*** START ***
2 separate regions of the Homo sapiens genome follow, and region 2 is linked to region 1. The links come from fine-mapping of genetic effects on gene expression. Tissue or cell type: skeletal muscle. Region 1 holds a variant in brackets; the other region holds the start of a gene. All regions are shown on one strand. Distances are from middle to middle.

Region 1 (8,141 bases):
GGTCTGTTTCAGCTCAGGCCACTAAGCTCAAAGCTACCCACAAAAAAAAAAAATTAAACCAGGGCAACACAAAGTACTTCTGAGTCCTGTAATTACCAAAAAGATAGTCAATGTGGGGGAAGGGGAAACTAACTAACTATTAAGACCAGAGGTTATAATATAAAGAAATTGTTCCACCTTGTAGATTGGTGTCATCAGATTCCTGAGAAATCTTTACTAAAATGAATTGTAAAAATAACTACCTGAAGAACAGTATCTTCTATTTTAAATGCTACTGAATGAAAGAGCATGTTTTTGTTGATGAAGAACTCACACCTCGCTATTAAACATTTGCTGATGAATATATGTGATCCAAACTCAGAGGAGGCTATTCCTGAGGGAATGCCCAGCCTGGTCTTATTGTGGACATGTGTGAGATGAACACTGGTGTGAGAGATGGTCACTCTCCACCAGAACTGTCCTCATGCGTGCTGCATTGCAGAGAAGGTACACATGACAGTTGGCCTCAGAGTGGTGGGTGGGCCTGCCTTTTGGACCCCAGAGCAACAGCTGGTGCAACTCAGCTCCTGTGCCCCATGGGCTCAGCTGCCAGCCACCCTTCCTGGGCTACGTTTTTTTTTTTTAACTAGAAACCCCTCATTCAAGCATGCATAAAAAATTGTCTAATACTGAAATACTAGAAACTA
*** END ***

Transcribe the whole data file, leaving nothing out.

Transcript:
2 separate regions of the Homo sapiens genome follow, and region 2 is linked to region 1. The links come from fine-mapping of genetic effects on gene expression. Tissue or cell type: skeletal muscle. Region 1 holds a variant in brackets; the other region holds the start of a gene. All regions are shown on one strand. Distances are from middle to middle.

Region 1 (8,141 bases):
GGTCTGTTTCAGCTCAGGCCACTAAGCTCAAAGCTACCCACAAAAAAAAAAAATTAAACCAGGGCAACACAAAGTACTTCTGAGTCCTGTAATTACCAAAAAGATAGTCAATGTGGGGGAAGGGGAAACTAACTAACTATTAAGACCAGAGGTTATAATATAAAGAAATTGTTCCACCTTGTAGATTGGTGTCATCAGATTCCTGAGAAATCTTTACTAAAATGAATTGTAAAAATAACTACCTGAAGAACAGTATCTTCTATTTTAAATGCTACTGAATGAAAGAGCATGTTTTTGTTGATGAAGAACTCACACCTCGCTATTAAACATTTGCTGATGAATATATGTGATCCAAACTCAGAGGAGGCTATTCCTGAGGGAATGCCCAGCCTGGTCTTATTGTGGACATGTGTGAGATGAACACTGGTGTGAGAGATGGTCACTCTCCACCAGAACTGTCCTCATGCGTGCTGCATTGCAGAGAAGGTACACATGACAGTTGGCCTCAGAGTGGTGGGTGGGCCTGCCTTTTGGACCCCAGAGCAACAGCTGGTGCAACTCAGCTCCTGTGCCCCATGGGCTCAGCTGCCAGCCACCCTTCCTGGGCTACGTTTTTTTTTTTTAACTAGAAACCCCTCATTCAAGCATGCATAAAAAATTGTCTAATACTGAAATACTAGAAACTA